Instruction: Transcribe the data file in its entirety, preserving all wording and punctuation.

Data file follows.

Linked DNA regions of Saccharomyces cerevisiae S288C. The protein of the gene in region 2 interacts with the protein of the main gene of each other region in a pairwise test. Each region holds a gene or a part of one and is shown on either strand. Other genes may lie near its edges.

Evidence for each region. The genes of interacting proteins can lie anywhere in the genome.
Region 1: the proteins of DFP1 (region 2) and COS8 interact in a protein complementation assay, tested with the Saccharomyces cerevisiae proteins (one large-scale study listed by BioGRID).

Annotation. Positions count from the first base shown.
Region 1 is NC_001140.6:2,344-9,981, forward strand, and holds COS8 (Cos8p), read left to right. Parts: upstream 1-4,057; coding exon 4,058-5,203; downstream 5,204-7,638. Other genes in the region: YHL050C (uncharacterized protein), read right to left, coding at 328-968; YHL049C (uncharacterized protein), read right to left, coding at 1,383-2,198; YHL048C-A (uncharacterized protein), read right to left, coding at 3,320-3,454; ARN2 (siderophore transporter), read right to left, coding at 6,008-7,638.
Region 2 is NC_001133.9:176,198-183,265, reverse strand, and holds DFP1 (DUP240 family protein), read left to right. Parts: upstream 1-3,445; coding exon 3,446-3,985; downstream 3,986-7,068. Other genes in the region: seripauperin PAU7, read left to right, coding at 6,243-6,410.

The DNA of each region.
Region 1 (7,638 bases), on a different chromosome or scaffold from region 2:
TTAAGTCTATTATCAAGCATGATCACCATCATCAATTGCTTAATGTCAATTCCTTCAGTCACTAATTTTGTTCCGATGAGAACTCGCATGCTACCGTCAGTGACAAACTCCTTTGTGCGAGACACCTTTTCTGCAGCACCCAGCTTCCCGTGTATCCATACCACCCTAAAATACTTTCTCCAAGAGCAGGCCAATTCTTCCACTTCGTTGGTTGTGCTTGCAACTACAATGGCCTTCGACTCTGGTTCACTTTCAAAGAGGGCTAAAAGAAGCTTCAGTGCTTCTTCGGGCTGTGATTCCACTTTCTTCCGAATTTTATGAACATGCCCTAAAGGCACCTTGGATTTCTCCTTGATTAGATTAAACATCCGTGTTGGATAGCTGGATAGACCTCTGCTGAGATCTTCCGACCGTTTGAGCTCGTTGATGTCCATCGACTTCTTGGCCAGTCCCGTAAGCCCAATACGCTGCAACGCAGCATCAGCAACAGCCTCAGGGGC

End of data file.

Linked DNA regions of Saccharomyces cerevisiae S288C. The protein of the gene in region 2 interacts with the protein of the main gene of each other region in a pairwise test. Each region holds a gene or a part of one and is shown on either strand. Other genes may lie near its edges.

Evidence for each region. The genes of interacting proteins can lie anywhere in the genome.
Region 1: the proteins of DFP1 (region 2) and COS8 interact in a protein complementation assay, tested with the Saccharomyces cerevisiae proteins (one large-scale study listed by BioGRID).

Annotation. Positions count from the first base shown.
Region 1 is NC_001140.6:2,344-9,981, forward strand, and holds COS8 (Cos8p), read left to right. Parts: upstream 1-4,057; coding exon 4,058-5,203; downstream 5,204-7,638. Other genes in the region: YHL050C (uncharacterized protein), read right to left, coding at 328-968; YHL049C (uncharacterized protein), read right to left, coding at 1,383-2,198; YHL048C-A (uncharacterized protein), read right to left, coding at 3,320-3,454; ARN2 (siderophore transporter), read right to left, coding at 6,008-7,638.
Region 2 is NC_001133.9:176,198-183,265, reverse strand, and holds DFP1 (DUP240 family protein), read left to right. Parts: upstream 1-3,445; coding exon 3,446-3,985; downstream 3,986-7,068. Other genes in the region: seripauperin PAU7, read left to right, coding at 6,243-6,410.

The DNA of each region.
Region 1 (7,638 bases), on a different chromosome or scaffold from region 2:
TTAAGTCTATTATCAAGCATGATCACCATCATCAATTGCTTAATGTCAATTCCTTCAGTCACTAATTTTGTTCCGATGAGAACTCGCATGCTACCGTCAGTGACAAACTCCTTTGTGCGAGACACCTTTTCTGCAGCACCCAGCTTCCCGTGTATCCATACCACCCTAAAATACTTTCTCCAAGAGCAGGCCAATTCTTCCACTTCGTTGGTTGTGCTTGCAACTACAATGGCCTTCGACTCTGGTTCACTTTCAAAGAGGGCTAAAAGAAGCTTCAGTGCTTCTTCGGGCTGTGATTCCACTTTCTTCCGAATTTTATGAACATGCCCTAAAGGCACCTTGGATTTCTCCTTGATTAGATTAAACATCCGTGTTGGATAGCTGGATAGACCTCTGCTGAGATCTTCCGACCGTTTGAGCTCGTTGATGTCCATCGACTTCTTGGCCAGTCCCGTAAGCCCAATACGCTGCAACGCAGCATCAGCAACAGCCTCAGGGGC